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Coal’s long goodbye in India and China is a climate headache

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MORE THAN two years after climate negotiators first attempted to consign coal to history, the dirtiest fossil fuel is having a moment.

Thanks to a combination of China’s energy insecurity — pushing Beijing back to trusted power sources — plus rising Indian demand, the continued fallout from the war in Ukraine and faltering international programs to wean developing economies off fossil fuels, coal is proving remarkably resilient. Output hit a record last year, and producers are preparing for a future where they will be required for decades yet to balance renewable energy.

Even prices are holding up. While thermal coal is trading at just a fraction of the lofty levels reached in 2022, after Russia’s invasion of its neighbor, prices are still well above historic norms. Benchmark Newcastle coal futures are changing hands just under $130 a ton, roughly a quarter of the peak but higher than any level between 2011 and 2020.

Much of this second wind is down to Asia. In 2000, the International Energy Agency (IEA) estimated advanced economies accounted for almost half of coal consumption. By 2026, China and India alone will make up more than 70%. Those two heavyweights and Indonesia started operating new coal power plants amounting to 59 gigawatts last year, and either launched or revived proposals for another 131 gigawatts — about 93% of the world’s total, according to Global Energy Monitor.

“You look at Asia, the demand and the build out of coal-fired power plants, particularly in India — coal’s not going anywhere anytime soon,” Rob Bishop, chief executive officer of Australian miner New Hope Corp., said in an interview.

The extended final act will be a vindication for fossil fuel executives, who have long argued against the feasibility of shifting swiftly out of carbon-intensive power, pointing out benefits in terms of reliability and cost. A mention of coal’s buoyancy earned Saudi Aramco chief executive officer Amin Nasser a round of applause at a major energy conference in Houston last week.

It’s less good news for efforts to curb carbon emissions and reach global climate goals.

For years, analysts expected coal production to plateau after it hit a then-record in 2013. Funding, after all, was drying up. Then came 2021, when power shortages in China set Beijing on a path to order more mining to ensure energy security.

In 2022, Russia’s invasion of Ukraine and blackouts during heatwaves in India further bolstered coal demand. By last year, output had risen to a record 8.7 billion tons, according to the IEA.

That figure is expected to drop this year. But the agency expects it to stabilize through 2026 — in line with industry forecasts of a long goodbye.

All of this is visible on the ground. In China, which produces and consumes half the world’s coal, miners are struggling to maintain growth rates after boosting output 21% over the past three years to 4.7 billion tons. Low-cost reserves have mostly been tapped, leading companies to dig deeper, more expensive mines. Fatalities have also started rising after years of declines.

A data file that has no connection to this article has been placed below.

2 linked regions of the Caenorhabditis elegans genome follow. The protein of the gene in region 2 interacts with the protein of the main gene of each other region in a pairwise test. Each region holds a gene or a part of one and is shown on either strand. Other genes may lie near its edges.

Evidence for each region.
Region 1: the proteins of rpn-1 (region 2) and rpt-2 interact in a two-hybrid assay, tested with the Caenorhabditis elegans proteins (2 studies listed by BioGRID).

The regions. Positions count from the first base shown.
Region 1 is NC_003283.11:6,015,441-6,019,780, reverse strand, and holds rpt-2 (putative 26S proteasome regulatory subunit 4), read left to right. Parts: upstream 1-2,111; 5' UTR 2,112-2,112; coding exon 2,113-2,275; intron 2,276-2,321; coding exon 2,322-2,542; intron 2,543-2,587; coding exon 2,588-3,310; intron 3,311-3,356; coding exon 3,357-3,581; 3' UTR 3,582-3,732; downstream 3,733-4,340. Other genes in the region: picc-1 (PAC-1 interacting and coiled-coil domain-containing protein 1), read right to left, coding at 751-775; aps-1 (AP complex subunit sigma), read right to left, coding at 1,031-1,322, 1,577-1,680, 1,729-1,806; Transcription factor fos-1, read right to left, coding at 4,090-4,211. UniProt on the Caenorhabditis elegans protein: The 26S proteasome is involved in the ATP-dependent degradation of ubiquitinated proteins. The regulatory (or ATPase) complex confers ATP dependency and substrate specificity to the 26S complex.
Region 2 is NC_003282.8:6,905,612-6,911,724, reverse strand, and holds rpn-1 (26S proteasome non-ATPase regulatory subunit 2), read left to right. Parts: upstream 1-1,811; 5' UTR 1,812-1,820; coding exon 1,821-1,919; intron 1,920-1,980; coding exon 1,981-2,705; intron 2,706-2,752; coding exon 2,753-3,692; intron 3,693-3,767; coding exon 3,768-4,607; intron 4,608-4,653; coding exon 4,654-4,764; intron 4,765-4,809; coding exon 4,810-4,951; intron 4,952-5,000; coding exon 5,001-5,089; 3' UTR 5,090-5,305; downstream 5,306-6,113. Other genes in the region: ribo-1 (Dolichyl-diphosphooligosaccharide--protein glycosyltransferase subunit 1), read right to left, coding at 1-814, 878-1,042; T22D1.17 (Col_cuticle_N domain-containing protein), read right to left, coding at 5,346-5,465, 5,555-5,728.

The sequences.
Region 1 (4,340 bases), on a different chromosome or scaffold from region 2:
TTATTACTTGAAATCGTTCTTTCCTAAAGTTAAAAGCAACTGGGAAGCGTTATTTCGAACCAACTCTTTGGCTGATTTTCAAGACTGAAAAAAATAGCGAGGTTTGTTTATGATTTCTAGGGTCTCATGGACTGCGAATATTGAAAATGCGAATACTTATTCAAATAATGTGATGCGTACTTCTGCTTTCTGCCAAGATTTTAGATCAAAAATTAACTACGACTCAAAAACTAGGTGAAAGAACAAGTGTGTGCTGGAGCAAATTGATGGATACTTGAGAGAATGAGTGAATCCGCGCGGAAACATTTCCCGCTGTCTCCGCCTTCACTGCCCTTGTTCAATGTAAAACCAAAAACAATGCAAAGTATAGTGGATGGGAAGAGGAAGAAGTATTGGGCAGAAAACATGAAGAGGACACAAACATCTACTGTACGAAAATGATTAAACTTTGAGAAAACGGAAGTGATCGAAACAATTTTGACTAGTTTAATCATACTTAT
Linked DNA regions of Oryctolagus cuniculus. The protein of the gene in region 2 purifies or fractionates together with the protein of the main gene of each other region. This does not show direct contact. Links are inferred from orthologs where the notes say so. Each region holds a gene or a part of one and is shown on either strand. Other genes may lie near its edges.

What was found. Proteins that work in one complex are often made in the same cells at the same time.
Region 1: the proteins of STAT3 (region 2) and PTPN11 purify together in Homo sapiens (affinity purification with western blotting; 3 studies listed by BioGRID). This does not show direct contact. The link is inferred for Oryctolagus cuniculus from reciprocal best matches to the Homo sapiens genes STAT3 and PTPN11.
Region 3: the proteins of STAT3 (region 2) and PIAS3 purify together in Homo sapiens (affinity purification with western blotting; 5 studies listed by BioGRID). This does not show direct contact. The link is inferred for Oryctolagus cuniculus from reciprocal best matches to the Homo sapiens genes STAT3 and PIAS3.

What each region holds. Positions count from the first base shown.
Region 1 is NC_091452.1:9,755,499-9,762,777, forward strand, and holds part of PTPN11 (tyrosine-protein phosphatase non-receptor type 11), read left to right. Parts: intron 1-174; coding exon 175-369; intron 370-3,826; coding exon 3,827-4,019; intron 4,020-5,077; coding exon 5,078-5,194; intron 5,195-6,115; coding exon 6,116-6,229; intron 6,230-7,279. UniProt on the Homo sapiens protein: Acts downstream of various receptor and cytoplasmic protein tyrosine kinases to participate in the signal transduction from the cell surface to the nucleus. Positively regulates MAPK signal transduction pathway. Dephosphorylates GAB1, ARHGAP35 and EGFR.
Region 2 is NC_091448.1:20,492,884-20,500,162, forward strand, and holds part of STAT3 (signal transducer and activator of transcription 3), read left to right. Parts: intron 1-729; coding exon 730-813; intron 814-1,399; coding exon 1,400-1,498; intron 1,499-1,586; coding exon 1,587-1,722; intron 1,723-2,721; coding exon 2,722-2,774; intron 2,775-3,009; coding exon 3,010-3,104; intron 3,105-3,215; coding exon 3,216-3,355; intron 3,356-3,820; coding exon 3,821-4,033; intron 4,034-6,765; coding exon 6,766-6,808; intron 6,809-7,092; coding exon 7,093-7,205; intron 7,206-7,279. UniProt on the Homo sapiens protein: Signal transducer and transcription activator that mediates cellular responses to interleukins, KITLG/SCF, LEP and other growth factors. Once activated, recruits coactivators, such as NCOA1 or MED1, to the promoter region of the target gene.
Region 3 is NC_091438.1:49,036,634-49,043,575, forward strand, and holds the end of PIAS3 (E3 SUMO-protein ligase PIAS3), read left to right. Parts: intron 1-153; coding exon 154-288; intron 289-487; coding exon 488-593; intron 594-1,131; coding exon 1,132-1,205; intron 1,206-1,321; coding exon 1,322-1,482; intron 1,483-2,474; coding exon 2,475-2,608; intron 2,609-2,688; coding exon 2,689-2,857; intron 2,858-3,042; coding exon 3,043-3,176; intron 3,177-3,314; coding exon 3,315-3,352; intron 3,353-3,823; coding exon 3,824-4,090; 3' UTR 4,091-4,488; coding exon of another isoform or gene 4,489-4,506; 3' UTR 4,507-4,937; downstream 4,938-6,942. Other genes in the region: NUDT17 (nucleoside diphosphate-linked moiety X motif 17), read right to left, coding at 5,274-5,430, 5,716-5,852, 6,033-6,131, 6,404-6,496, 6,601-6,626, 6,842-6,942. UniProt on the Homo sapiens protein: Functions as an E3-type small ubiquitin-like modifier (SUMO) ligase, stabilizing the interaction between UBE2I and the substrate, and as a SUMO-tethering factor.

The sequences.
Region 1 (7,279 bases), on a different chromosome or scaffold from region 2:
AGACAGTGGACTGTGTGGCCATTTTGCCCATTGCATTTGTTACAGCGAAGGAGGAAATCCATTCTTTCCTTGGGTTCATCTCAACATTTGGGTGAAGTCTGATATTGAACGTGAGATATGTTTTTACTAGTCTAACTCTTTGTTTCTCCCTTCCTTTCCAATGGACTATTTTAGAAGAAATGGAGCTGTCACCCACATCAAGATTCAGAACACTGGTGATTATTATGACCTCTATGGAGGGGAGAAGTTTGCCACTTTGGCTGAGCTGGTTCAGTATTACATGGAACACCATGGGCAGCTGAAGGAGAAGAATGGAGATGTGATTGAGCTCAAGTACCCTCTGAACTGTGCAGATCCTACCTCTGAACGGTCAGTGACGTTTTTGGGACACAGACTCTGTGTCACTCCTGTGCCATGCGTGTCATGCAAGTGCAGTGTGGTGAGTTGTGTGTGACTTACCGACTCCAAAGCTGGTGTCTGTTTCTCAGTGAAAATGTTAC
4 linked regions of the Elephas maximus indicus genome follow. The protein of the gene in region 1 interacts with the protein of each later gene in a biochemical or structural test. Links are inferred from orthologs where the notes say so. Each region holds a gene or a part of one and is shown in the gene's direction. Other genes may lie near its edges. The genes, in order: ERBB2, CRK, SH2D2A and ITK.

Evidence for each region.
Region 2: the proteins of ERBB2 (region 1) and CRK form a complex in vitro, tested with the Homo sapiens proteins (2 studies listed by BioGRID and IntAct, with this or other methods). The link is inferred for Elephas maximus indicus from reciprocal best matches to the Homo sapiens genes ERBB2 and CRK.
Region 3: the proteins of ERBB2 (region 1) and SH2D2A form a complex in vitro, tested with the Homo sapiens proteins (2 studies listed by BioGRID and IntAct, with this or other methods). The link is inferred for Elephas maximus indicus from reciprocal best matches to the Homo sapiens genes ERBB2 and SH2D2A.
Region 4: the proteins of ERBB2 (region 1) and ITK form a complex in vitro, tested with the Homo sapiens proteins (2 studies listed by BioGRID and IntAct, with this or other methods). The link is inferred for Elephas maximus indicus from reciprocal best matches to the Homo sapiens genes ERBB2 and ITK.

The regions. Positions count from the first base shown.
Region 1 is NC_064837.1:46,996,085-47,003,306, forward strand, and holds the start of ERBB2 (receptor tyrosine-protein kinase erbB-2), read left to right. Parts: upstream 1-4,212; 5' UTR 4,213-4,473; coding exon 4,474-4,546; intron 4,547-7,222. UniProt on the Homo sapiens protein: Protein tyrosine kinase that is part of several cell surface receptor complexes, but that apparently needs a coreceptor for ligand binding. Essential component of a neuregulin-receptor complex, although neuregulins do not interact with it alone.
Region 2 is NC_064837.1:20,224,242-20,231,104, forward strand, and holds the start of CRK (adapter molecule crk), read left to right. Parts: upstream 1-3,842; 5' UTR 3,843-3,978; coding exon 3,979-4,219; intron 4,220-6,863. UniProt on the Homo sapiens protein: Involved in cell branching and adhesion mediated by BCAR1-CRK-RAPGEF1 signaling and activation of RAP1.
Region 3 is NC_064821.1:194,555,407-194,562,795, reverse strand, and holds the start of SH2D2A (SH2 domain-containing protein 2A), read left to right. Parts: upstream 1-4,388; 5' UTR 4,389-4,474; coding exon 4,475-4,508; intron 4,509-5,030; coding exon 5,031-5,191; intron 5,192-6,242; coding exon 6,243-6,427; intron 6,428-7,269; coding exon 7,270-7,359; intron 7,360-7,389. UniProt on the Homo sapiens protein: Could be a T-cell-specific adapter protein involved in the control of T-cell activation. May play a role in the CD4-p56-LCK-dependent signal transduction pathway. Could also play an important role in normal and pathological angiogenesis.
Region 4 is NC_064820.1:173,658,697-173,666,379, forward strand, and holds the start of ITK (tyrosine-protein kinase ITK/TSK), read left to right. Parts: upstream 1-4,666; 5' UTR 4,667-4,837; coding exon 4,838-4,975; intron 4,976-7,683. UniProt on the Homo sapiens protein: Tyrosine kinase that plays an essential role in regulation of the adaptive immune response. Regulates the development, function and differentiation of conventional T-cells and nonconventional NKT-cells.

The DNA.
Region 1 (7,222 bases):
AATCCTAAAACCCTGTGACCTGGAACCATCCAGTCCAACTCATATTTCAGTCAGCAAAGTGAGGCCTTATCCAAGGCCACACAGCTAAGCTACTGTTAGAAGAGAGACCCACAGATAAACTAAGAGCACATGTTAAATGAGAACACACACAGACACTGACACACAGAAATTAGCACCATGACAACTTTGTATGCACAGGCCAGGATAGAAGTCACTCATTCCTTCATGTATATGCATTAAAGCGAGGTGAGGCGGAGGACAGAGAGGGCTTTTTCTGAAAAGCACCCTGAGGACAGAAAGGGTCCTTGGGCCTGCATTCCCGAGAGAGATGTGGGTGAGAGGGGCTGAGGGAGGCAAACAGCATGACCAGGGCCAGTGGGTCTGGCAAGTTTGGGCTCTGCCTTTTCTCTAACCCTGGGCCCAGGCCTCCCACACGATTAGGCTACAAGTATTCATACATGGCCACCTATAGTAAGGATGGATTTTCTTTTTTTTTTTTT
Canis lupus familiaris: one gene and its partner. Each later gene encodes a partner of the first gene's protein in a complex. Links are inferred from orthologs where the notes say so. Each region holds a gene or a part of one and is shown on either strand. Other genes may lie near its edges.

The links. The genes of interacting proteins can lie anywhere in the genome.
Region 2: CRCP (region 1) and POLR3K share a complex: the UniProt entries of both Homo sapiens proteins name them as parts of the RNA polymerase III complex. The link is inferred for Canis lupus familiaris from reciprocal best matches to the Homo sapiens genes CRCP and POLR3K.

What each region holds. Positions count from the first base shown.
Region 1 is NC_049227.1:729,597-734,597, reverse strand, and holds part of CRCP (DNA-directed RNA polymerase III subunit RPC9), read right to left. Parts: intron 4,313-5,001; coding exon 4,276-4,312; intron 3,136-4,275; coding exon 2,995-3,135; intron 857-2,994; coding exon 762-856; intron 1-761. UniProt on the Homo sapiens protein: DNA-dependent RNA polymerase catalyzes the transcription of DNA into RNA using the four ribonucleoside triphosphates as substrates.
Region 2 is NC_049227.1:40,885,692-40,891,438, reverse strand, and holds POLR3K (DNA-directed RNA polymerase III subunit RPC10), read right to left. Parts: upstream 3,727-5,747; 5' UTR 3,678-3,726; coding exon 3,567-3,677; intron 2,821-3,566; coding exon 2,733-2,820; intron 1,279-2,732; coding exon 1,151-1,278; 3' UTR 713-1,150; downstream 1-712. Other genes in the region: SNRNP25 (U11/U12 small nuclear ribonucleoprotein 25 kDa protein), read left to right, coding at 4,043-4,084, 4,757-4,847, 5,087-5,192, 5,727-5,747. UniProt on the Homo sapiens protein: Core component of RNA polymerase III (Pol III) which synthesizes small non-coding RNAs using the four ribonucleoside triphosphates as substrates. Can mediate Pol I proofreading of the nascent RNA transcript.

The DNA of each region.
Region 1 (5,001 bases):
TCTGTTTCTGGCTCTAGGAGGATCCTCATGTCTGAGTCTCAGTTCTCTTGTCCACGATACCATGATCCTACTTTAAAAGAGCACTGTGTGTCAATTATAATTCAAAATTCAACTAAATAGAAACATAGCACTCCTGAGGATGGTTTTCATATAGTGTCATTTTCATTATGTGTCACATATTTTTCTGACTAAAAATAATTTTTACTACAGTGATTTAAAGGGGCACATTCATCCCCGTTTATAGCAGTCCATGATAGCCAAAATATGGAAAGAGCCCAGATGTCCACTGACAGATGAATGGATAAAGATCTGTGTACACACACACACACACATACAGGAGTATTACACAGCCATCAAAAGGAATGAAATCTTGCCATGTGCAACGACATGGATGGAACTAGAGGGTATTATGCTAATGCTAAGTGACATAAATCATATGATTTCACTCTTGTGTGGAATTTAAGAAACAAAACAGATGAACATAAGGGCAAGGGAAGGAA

Record amounts of new solar panels and wind turbines, along with a rebound in hydropower and steadily growing nuclear generation, mean low-carbon energy will likely exceed the growth in electricity consumption, according to the Centre for Research on Energy and Clean Air.

But that clean energy will also be coal’s lifeline, said Zhang Hong, deputy secretary-general of the China National Coal Association. Renewable power only generates when weather permits, so even as other baseload options emerge, cheap and reliable coal will still play a role.

“The next 10 to 15 years will remain a crucial strategic window,” Zhang Hong said.

India is the one country where the IEA forecasts coal output to grow this year, with production set to top 1 billion tons for the first time. Prime Minister Narendra Modi needs to meet growing energy demand while reducing reliance on expensive imports. Yet even after a surge in renewables, nuclear, hydropower and other baseload options have fallen short — so coal is expected to remain the dominant source of power at least until the end of this decade.

Indonesia, meanwhile, the world’s top thermal coal exporter, sees production stable for the next two years. That’s partly to feed surging domestic demand from a booming, power-hungry nickel processing sector, even if lower prices eventually cool enthusiasm.

But it’s also evidence of the difficulty of accelerating the end of coal where economies have newer plants, rising energy demand and an urgent need to create jobs. In 2022, Jakarta agreed to a $20-billion green deal with wealthy governments and financial institutions that would, among other things, close coal power stations early. Coal phaseouts, however, have proved far more challenging than anticipated. Landmark deals remain on the negotiating table.

Coal’s days are numbered, of course. Advances in solar and wind have made those technologies far cheaper than coal power in most parts of the world, and similar gains for batteries and energy storage systems could finally make around-the-clock renewable power affordable enough to transform the energy mix.

But for now, the transition is testing years-long expectations of rapid peaks and subsequent steep declines.

“We see that the world needs more operators to mine coal and support the transition over many decades to come,” New Hope’s Mr. Bishop said. — Bloomberg

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